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Applied Methodological Approach for the Assessment of Soil Contamination by Trace Elements around Abandoned Coal Mines—A Case Study of the Jerada Coal Mine, Morocco

Resources Valorization, Environment and Sustainable Development Research Team (RVESD), Department of Mines, Mines School of Rabat, Ave Hadj Ahmed Cherkaoui, Agdal, BP 753, Rabat 10090, Morocco
Geology & Sustainable Mining Institute (GSMI), Mohammed VI Polytechnic University (UM6P), Lot 660, Hay Moulay Rachid, Ben Guerir 43150, Morocco
Faculty of Science and Technology, Cadi Ayyad University (UCA), IMED-Lab, BP 549 Av. A. El Khattabi, Marrakech 40000, Morocco
Author to whom correspondence should be addressed.
Minerals 2023, 13(2), 181;
Received: 24 December 2022 / Revised: 20 January 2023 / Accepted: 23 January 2023 / Published: 26 January 2023


Previously conducted studies have established that soil contamination by trace elements (TEs) around coal mines affects ecological biodiversity and human health. One of the ways to protect the health of the surrounding population of coal mine sites is through the assessment of contamination impacts by accurate procedures for the establishment of relevant reclamation plan. The aim of the study is to develop an applied methodological approach to easily assess and quantify the impact of coal mining on the surrounding soils. To achieve this goal, a set of relevant geochemical indexes (enrichment factor—EF, geochemical background—GB, and geoaccumulation index—Igeo) and a geostatistical interpolation for mapping soil contamination were applied. It is experimentally established that the process of combining these techniques can be of great interest in highlighting the anomalous areas and revealing the contamination sources. A case study has been carried out on of the abandoned coal Jerada mine site in Morocco. Soils and coal mine waste rocks (CMWR) samples were collected from this site. Soil and CMWR samples were analyzed for their geochemical content. CMWRs were characterized further for their mineralogical composition and environmental behavior. Based on the EF, three TEs (As, Pb, and Zn) were targeted. The results of GB and Igeo calculations have established an evident relationship between the CMWR dump and the occurred soil contamination. TEs distribution pattern has been revealed using the obtained geochemical maps. The developed methodological approach may be in high demand when assessing soil contamination in most of abandoned coal mine sites around the word.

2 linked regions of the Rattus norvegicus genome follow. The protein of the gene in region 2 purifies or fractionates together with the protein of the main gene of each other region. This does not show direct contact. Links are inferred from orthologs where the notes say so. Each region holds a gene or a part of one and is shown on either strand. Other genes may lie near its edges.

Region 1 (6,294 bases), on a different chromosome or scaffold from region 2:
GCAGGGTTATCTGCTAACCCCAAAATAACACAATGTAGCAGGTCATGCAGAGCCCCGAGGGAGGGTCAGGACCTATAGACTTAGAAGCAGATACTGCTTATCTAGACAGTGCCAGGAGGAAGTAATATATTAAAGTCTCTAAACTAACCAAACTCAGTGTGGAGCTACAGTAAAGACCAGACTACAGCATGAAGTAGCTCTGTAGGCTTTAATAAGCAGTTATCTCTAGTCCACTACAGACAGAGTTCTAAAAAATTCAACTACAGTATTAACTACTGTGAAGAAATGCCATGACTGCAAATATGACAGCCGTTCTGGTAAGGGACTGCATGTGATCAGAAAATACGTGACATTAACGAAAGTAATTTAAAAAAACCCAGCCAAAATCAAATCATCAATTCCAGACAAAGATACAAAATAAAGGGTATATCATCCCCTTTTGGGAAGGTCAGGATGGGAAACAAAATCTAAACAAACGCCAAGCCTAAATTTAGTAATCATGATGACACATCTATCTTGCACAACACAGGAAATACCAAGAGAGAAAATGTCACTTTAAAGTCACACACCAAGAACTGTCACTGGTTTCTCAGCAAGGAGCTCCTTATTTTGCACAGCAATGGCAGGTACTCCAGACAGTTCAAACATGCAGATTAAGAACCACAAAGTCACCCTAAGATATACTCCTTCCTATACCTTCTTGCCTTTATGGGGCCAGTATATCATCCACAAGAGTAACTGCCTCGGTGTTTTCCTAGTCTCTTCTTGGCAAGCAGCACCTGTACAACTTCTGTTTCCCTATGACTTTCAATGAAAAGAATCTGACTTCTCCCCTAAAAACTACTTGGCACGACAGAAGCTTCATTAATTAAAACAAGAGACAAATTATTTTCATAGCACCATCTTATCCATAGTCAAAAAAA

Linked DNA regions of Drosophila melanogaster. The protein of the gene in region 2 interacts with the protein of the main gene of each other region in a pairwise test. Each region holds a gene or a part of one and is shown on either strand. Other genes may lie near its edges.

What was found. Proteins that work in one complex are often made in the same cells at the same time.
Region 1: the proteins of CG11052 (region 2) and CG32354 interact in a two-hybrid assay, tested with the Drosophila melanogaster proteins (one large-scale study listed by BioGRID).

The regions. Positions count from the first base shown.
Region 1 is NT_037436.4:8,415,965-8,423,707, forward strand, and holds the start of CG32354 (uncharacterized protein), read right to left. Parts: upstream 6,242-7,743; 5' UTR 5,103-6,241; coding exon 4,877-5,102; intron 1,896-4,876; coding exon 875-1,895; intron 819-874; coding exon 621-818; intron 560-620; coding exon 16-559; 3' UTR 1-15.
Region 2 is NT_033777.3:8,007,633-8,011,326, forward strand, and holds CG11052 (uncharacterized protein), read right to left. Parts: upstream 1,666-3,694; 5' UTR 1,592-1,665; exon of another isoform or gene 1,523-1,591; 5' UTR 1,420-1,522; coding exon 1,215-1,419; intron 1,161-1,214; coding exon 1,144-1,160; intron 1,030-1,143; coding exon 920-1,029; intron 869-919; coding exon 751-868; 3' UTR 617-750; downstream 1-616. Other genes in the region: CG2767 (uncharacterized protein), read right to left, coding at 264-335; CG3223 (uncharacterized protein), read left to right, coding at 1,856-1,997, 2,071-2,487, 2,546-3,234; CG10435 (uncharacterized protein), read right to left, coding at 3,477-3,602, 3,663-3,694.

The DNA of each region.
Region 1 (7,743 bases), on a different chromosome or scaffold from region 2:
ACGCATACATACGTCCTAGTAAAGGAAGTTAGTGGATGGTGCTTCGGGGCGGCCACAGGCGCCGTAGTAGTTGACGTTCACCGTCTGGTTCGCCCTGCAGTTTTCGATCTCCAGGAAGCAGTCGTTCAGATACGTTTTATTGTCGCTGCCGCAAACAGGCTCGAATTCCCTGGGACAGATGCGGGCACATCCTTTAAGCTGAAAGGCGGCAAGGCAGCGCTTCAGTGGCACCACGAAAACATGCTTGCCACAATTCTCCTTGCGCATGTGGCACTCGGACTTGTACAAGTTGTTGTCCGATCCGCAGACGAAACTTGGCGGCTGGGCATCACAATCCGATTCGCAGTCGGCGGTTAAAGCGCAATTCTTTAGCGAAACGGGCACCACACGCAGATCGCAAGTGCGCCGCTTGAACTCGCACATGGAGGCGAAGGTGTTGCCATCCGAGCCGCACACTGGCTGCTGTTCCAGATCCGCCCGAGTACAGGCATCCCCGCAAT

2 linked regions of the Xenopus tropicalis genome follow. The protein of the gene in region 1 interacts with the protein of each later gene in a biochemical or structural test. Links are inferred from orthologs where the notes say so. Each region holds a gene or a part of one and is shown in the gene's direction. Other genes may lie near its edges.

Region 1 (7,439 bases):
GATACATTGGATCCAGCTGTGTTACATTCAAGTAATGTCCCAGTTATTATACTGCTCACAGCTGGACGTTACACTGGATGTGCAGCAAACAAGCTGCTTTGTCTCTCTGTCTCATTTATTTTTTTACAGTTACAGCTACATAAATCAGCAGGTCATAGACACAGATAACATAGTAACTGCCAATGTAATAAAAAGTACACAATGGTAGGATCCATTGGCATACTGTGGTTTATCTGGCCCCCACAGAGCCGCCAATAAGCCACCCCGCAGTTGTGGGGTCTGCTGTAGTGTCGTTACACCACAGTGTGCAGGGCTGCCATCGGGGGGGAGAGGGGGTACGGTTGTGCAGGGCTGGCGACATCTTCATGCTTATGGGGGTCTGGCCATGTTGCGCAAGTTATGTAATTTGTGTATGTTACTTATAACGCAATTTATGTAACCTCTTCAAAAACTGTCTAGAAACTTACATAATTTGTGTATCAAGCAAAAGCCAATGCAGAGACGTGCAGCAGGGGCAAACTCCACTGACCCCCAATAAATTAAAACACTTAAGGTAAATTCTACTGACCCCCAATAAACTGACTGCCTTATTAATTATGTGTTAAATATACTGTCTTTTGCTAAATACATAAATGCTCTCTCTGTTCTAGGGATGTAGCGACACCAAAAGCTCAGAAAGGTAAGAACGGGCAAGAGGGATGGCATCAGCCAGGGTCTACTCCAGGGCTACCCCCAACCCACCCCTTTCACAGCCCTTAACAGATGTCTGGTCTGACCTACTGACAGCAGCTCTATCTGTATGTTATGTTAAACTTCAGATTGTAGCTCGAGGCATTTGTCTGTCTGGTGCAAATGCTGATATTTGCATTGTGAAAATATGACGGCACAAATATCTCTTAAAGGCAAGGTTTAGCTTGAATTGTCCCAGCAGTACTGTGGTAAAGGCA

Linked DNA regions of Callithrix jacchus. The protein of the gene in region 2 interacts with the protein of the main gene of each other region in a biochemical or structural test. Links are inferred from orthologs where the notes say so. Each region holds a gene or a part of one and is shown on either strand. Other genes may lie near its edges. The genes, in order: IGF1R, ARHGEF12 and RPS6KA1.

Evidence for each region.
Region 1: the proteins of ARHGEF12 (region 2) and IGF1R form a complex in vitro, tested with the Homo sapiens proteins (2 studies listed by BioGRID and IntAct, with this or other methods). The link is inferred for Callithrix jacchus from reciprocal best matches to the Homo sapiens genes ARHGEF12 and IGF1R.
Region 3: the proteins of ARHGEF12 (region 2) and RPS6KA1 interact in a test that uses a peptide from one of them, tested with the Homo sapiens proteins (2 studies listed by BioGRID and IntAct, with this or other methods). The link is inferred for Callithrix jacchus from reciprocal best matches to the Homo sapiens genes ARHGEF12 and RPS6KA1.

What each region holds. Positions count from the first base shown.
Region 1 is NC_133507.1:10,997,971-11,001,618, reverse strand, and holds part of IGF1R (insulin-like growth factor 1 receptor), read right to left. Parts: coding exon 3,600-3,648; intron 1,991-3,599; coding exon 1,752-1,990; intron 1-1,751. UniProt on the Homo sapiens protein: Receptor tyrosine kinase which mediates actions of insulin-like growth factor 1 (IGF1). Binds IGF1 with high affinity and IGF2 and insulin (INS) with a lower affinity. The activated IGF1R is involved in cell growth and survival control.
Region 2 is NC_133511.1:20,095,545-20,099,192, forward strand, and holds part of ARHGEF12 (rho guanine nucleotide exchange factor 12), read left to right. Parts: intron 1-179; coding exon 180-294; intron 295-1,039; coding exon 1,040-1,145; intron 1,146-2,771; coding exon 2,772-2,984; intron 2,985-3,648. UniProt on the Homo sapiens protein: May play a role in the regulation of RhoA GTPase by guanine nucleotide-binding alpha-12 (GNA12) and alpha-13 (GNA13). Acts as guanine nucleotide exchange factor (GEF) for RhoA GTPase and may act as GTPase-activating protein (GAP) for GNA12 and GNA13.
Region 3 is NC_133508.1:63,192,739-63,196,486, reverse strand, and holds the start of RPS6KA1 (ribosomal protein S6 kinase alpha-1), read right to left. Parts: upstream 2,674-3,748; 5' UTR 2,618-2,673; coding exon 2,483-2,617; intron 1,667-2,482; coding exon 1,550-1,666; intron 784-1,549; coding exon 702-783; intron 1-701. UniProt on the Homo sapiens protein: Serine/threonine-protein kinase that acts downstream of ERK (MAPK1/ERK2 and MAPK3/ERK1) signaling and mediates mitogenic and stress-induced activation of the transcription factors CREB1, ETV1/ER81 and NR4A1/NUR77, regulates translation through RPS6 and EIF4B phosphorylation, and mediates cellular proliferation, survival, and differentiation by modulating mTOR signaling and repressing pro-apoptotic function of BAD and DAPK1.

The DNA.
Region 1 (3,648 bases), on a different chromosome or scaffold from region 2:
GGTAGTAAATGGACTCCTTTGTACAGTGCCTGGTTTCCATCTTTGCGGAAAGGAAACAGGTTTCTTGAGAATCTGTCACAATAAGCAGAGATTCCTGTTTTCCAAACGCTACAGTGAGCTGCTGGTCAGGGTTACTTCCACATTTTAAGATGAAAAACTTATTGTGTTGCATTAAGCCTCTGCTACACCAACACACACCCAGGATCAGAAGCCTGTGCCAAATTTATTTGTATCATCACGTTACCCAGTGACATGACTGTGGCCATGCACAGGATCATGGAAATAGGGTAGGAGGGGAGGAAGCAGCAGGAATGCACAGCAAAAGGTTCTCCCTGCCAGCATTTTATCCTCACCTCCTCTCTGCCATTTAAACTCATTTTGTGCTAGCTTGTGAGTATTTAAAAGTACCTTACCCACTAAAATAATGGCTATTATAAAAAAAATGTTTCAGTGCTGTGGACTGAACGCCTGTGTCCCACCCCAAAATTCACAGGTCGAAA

1. Introduction

Soil trace elements (TEs) contamination is a severe problem in many parts of the world [1,2], and Morocco is no exception. Over the last several decades, the mining industry in Morocco has developed at revolutionary rates. Morocco has consequently become one of the largest African producers of metals such as Cu, Pb, Zn, Co, Ag, and Mn. In 2021, a national survey on mine waste valorization in Morocco indicated that the country has 259 mines, including 165 abandoned sites [3]. Unfortunately, these mine sites were abandoned without measures to control environmental risks related to mine waste rocks and tailings storage [4,5]. In this context, several environmental studies in Morocco have shown that water resources in the vicinity of abandoned mine sites have been widely contaminated by TEs [6,7]. Similarly, the surrounding soils have been heavily contaminated by TEs [8,9]. Likewise, numerous studies from around the world have proven the negative impact of both open-pit and underground mining on the environment through the distribution of micro-elements in soils and groundwater [10,11,12].